The passive house Fass School employs local materials for an active facade

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The thatched roof and mud brick employ cooling through passive house-standard methods (Photo by Iwan Baan)

Awarded the 2021 AIA Award for Architecture in late April, the Senegalese Fass School and Teacher’s Residences is the first in its region of over 110 villages to provide secular education alongside traditional Quranic teaching. The project, completed in 2019, was designed by Toshiko Mori Architect (TMA) for the Josef and Anni Albers Foundation and nonprofit group Le Korsa. The oval-shaped main building with a generous courtyard can facilitate up to 300 students, while the surrounding two smaller structures contain teacher residences and a washroom. Four classrooms and two flexible spaces encircle the courtyard to allow for efficient circulation that mirrors the vernacular residential typology of the Senegalese region of Ziguinchor and Casamance.  While deeply informed by these ancient impluvium family houses, the school also drew inspiration for its roof and precise geometry from the “one-room schoolhouse” of rural Germany where Albers taught.

An inversion of the traditional pitched roof, the sloping crown is comprised of local reed thatch that greatly improves the climactic control of the extreme heat in this region. A “stack effect” forces hot air into the peak of the roof while mediating colder air into the classroom space below. This passive cooling strategy keeps the interior 20 degrees cooler than its exterior environment. A hidden metal ridge beam with a bamboo substructure supports the roof. Additionally, the thatched roof is pitched at a 45-degree angle, covering most of the brick facade, in order to maximize rainwater runoff and direct it to an existing aquifer.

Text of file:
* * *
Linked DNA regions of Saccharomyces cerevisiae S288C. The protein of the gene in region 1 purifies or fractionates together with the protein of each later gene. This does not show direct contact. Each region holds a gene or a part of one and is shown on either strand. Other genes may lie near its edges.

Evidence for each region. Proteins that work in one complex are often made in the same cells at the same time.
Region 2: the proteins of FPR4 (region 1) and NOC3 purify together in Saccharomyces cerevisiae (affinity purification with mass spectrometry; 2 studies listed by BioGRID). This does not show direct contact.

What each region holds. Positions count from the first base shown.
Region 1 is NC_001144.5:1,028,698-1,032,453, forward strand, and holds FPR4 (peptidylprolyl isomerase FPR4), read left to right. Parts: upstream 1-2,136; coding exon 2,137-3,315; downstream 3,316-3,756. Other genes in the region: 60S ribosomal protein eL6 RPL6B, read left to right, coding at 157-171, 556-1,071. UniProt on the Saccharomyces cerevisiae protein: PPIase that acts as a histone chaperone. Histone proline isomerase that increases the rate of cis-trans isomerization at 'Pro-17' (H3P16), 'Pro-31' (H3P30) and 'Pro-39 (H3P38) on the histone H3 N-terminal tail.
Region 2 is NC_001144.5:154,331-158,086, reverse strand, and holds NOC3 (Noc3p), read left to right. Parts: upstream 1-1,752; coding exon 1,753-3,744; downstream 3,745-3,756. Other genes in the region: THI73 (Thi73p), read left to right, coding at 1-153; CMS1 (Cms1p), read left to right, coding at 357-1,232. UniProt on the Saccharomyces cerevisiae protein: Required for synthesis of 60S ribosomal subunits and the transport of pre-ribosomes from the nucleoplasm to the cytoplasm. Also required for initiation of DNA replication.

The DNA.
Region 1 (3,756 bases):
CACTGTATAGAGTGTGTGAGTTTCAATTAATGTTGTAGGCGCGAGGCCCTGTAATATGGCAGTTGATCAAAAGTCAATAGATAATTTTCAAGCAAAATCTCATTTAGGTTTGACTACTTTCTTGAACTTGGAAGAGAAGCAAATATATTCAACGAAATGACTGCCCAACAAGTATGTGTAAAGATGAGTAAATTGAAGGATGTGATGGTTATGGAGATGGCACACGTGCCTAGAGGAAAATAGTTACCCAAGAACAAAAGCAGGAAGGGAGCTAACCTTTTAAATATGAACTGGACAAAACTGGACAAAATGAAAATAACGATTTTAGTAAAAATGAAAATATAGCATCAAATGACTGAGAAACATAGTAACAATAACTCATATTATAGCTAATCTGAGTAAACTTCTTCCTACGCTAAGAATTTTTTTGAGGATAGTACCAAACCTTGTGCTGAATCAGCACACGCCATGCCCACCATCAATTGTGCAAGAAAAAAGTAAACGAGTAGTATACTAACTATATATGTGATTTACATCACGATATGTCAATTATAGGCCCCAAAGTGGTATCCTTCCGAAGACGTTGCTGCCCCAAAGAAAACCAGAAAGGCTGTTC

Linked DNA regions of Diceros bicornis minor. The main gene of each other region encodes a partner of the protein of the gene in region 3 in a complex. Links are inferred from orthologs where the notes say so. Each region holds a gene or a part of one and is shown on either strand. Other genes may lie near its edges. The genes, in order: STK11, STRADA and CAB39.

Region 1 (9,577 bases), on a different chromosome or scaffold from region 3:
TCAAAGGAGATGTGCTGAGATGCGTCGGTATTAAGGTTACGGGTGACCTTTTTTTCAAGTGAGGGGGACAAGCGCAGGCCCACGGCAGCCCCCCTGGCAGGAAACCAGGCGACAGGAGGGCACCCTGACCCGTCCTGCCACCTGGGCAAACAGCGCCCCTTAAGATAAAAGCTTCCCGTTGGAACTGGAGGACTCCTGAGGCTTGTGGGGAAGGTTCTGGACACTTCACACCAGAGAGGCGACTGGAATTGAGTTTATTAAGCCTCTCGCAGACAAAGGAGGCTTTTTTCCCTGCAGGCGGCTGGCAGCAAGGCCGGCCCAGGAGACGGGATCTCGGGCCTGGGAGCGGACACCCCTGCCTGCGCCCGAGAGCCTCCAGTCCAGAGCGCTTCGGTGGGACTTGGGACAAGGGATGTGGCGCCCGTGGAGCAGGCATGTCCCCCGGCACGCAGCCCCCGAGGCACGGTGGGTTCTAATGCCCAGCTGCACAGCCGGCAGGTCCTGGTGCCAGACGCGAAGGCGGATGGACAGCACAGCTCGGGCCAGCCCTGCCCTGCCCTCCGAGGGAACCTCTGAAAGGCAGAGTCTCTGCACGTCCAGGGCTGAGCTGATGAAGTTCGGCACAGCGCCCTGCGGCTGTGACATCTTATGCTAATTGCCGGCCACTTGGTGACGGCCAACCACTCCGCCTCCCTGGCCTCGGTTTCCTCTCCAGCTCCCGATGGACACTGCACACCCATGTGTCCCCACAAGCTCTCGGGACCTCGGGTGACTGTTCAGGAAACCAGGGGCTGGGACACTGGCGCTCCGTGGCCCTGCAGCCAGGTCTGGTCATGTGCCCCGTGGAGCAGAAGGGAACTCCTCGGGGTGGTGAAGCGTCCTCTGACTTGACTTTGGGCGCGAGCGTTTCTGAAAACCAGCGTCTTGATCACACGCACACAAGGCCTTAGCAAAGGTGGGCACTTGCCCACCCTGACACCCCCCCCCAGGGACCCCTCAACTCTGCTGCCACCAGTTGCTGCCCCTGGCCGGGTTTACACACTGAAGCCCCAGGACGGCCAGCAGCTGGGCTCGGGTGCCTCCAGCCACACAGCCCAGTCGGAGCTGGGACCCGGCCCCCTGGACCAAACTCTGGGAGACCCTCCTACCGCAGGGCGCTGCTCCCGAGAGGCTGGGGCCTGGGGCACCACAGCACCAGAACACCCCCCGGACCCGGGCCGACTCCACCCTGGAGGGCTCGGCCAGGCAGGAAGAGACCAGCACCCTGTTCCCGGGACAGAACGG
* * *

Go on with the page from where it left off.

“We looked to the thatch roofs of the aforementioned impluvium houses as an improvement on the local government-mandated school typology, which uses corrugated metal roofs,” said Toshiko Mori, founder and principal of TMA. “These echo the sound of flash flood rains during the rainy season, which can make school lessons unable to be heard. Additionally, the metal roof transmits extreme heat during the summer months, making the classroom unusable.”

“In contrast, thatch, a locally available material, dulls the sound of flash flood rains and insulates against heat during the hot summer months.”

A diagram of the thatched roof assembly arising unique wall sections for the experience of the user (Credit Toshiko Mori Architect)

A local team of artisans and craftspeople led by Dr. Magueye Ba utilized traditional skills and local earth to construct the structure and facade. Compressed mud bricks that make up the walls and envelope were painted white to deflect heat. Perforated patterns across the courtyard and exterior can be found in strategic places to direct airflow and ventilation in the direction of the prevailing wind, critical given the building’s lack of on-site electrical infrastructure. Furthermore, TMA directly provided diagrams on assembly and precise geometry for local use. By giving the building’s inhabitants the knowledge necessary to repair and modify the building as needs arise, the community of Fass can take complete ownership of the structure.

German architect Manuel Herz has also recently completed the Maternity and Pediatric Hospital in the neighboring community of Tambacounda, Senegal, for Le Korsa.